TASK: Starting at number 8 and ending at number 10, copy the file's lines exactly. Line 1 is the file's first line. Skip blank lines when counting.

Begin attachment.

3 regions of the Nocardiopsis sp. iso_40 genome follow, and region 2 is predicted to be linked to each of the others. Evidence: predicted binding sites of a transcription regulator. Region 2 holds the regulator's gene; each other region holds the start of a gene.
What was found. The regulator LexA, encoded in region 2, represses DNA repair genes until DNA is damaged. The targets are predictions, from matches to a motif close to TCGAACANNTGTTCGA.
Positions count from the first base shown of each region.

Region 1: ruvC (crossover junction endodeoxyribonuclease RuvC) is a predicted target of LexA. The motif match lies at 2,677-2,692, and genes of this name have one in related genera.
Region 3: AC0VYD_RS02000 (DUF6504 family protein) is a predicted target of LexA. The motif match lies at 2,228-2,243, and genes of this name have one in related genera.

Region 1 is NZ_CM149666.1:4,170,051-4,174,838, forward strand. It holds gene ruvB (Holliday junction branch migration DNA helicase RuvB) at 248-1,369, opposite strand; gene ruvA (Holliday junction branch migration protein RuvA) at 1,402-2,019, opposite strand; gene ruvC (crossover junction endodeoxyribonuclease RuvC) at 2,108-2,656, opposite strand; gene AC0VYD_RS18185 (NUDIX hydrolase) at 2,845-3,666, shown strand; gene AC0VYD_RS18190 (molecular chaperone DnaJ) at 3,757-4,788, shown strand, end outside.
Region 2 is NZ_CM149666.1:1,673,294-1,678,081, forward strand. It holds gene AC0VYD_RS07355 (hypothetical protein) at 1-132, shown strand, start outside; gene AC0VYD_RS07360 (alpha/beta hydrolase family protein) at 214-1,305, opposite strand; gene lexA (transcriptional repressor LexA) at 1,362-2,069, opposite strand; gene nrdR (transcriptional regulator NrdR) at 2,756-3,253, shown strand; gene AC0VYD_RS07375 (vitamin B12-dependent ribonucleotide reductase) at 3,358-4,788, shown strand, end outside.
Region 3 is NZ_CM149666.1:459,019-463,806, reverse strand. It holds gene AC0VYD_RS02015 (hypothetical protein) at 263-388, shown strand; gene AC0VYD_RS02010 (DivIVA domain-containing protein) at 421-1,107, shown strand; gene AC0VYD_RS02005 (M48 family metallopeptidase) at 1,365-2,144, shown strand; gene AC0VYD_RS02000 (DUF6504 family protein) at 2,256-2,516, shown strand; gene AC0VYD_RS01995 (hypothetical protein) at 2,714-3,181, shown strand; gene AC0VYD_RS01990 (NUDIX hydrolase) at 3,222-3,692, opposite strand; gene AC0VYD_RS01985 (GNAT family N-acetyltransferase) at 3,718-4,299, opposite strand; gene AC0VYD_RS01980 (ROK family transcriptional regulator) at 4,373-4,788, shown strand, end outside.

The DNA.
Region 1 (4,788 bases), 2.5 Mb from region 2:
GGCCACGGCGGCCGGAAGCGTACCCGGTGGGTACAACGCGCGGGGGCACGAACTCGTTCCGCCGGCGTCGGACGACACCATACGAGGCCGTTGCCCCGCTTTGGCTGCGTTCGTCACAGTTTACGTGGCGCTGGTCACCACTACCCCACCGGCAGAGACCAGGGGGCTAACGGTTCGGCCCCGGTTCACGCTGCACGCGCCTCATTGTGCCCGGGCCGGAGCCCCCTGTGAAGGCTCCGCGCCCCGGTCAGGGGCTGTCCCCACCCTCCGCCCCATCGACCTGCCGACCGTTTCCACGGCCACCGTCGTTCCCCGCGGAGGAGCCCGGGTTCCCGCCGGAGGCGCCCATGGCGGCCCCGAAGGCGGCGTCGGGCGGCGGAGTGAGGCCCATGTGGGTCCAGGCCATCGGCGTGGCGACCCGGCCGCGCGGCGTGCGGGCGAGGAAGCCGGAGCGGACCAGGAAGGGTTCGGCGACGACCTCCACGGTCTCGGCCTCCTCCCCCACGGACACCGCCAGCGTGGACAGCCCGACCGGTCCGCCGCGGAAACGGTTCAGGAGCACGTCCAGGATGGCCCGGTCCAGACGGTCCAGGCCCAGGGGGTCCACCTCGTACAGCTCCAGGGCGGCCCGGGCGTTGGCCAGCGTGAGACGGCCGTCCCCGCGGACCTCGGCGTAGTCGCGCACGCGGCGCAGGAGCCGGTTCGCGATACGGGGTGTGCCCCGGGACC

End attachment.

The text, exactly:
Region 3 is NZ_CM149666.1:459,019-463,806, reverse strand. It holds gene AC0VYD_RS02015 (hypothetical protein) at 263-388, shown strand; gene AC0VYD_RS02010 (DivIVA domain-containing protein) at 421-1,107, shown strand; gene AC0VYD_RS02005 (M48 family metallopeptidase) at 1,365-2,144, shown strand; gene AC0VYD_RS02000 (DUF6504 family protein) at 2,256-2,516, shown strand; gene AC0VYD_RS01995 (hypothetical protein) at 2,714-3,181, shown strand; gene AC0VYD_RS01990 (NUDIX hydrolase) at 3,222-3,692, opposite strand; gene AC0VYD_RS01985 (GNAT family N-acetyltransferase) at 3,718-4,299, opposite strand; gene AC0VYD_RS01980 (ROK family transcriptional regulator) at 4,373-4,788, shown strand, end outside.

The DNA.
Region 1 (4,788 bases), 2.5 Mb from region 2: